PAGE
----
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How to Write a Damn Good Novel: A Step-by-Step No Nonsense Guide to Dramatic Storytelling Hardcover


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How to Write a Damn Good Novel: A Step-by-Step No Nonsense Guide to Dramatic Storytelling + How to Write a Damn Good Novel, II: Advanced Techniques For Dramatic Storytelling + Outlining Your Novel: Map Your Way to Success
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Product Details

  • Series: How to Write a Damn Good Novel (Book 1)
  • Hardcover: 192 pages
  • Publisher: St. Martin's Press; 1st edition (December 15, 1987)
  • Language: English
  • ISBN-10: 0312010443
  • ISBN-13: 978-0312010447
  • Product Dimensions: 8.4 x 5.8 x 0.8 inches
  • Shipping Weight: 10.4 ounces (View shipping rates and policies)
  • Average Customer Review: 4.5 out of 5 stars  See all reviews (158 customer reviews)
  • Amazon Best Sellers Rank: #38,678 in Books (See Top 100 in Books)

Editorial Reviews

Review

"At last. A damn good how-to book about writing a novel. Practical, down to earth, easily assimilated advice, presented with humor and authority."—Irma Ruth Walker, author of Air Force Wives

"Frey has the genius of a true teacher: a thorough knowledge of his subject, combined with the ability to entertain while communicating that knowledge. This book has practical adviuce for serious writers."—Donna Levin, author of Extraordinary Means

"Superb. The kind of book that should be kept by every author next to the typewriter. Frey not only includes the basics of good writing, but the invaluable hints of how to add depth and texture to a novel. Inspiring and clear, the book gives detailed examples of common pitfalls and how to correct them . . . Not only instructive but pleasurable."—Alla Crone, author of Winds Over Manchuria and East Lies the Sun

About the Author

James N. Frey is the author of the internationally bestselling How to Write a Damn Good Novel and How to Write a Damn Good Novel, II, as well as nine novels. He has taught and lectured on creative writing at several different schools and conferences throughout the U.S. and Europe.

More About the Author

James N. Frey is the author of internationally bestselling books on the craft of fiction writing, including How to Write a Damn Good Novel, How to Write a Damn Good Novel II: Advanced Techniques, and The Key: How to Write Damn Good Fiction Using the Power of Myth. He is also the author of nine novels, including the Edgar Award-nominated The Long Way to Die. He has taught at the University of California, Berkeley, Extension, the Squaw Valley Community of Writers, and the Oregon Writers' Colony, and he is a featured speaker at writers' conferences throughout the United States and Europe. Former students include recent Anthony award-nominees Betty Winkleman and Cara Black, and many best-selling authors including Marjorie Reynolds, Melba Beals, and April Sinclair.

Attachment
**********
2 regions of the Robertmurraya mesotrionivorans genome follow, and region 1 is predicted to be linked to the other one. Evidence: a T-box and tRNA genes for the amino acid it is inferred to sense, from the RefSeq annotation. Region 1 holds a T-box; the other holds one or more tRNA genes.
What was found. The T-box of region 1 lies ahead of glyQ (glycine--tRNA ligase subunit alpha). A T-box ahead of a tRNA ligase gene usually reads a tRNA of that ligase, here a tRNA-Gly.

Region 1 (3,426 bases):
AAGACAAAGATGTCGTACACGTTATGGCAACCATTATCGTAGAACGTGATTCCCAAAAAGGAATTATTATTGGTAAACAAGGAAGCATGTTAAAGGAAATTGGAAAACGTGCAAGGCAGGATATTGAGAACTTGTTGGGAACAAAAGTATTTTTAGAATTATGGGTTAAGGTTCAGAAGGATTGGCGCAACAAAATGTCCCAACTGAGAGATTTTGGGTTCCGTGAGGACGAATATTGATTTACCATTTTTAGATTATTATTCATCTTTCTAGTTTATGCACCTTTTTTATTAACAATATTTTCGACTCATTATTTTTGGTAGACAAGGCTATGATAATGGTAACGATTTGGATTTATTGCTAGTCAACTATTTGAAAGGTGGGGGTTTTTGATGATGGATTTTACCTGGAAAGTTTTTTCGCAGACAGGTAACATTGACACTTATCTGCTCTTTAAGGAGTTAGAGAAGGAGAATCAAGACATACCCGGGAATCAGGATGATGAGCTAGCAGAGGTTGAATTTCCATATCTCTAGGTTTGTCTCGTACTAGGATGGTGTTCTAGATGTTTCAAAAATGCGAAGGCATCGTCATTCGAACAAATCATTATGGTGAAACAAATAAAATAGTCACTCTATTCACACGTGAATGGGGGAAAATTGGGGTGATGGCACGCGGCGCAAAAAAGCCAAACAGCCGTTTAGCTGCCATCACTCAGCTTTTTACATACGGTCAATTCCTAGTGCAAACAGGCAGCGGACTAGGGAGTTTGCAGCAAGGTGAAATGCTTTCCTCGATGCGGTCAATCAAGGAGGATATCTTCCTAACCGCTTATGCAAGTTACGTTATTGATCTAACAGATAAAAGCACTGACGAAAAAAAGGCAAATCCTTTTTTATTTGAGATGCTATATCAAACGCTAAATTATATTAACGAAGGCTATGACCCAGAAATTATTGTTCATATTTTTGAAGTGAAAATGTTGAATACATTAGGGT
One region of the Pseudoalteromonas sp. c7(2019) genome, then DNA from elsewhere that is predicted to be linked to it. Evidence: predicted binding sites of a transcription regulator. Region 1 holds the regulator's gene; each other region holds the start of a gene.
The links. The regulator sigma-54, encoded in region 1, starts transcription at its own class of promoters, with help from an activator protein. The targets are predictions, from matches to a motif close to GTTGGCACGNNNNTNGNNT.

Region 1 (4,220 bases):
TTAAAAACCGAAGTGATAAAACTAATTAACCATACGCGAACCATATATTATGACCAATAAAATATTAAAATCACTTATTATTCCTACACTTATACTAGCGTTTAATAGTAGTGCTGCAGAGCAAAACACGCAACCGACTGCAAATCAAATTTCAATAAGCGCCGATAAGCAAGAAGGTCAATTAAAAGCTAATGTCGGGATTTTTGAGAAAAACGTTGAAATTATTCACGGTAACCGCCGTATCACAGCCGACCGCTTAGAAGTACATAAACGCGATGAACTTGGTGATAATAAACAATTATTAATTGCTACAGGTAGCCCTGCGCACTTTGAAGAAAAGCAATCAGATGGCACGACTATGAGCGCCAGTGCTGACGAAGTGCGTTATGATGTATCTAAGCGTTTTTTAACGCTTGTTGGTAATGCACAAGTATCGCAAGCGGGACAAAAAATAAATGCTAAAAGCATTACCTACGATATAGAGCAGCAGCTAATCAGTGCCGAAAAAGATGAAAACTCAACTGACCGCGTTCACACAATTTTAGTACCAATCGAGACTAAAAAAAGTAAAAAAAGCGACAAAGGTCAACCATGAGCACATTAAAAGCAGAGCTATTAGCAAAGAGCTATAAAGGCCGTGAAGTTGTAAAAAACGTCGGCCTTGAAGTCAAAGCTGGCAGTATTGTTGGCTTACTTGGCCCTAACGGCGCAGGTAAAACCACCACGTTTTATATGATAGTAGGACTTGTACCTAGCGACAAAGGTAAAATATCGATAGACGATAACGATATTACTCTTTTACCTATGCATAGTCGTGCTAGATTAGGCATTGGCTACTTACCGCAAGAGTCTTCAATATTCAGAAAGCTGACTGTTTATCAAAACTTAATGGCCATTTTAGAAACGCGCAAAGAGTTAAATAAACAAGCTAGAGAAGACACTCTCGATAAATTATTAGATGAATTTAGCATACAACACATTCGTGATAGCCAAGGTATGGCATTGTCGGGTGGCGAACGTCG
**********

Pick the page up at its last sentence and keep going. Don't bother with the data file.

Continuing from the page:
Customer Reviews

I found the book highly informative, very inspiring, and easy to read.
Otto
Frey gives you pointers on building characters, developing conflict, writing dialogue, and using conventions such as foreshadowing and flashbacks.
"lmarmarmar"
How to Write a Damn Good Novel is a fairly quick read and although studious, it doesn't read too much like a text book.
Michael Beverly

Most Helpful Customer Reviews

207 of 214 people found the following review helpful By E. Dunn on June 1, 2001
Format: Hardcover Verified Purchase
I had this idea that I'd write for a long, long time. I would jot down this or that, and then forget about my idea. I'd attempt to keep at it, but without any real plan. Well, this book changed my life.
In the two months since I've read this book, I've written over 50,000 words. Granted, much of that is background material and draft, but frankly, this book moved me. It gave me direction, inspiration, and a healthy dose of reality.
Now, don't be mistaken, Frey is not going to teach you all the grammatical rules you're going to need to know. He's not going to go into great detail about characteriztion, voice, plot etc. However, he will cover all of these, and organize them to a conceivable whole. He offers realism in what to expect out of writing.
His tone is light, engaging, and very easy to read. I've already read the book twice, and referred to it, when reading other people's writing.
Simply put, if you ever plan on writing a novel, READ THIS BOOK.
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203 of 210 people found the following review helpful By A Customer on July 12, 2000
Format: Hardcover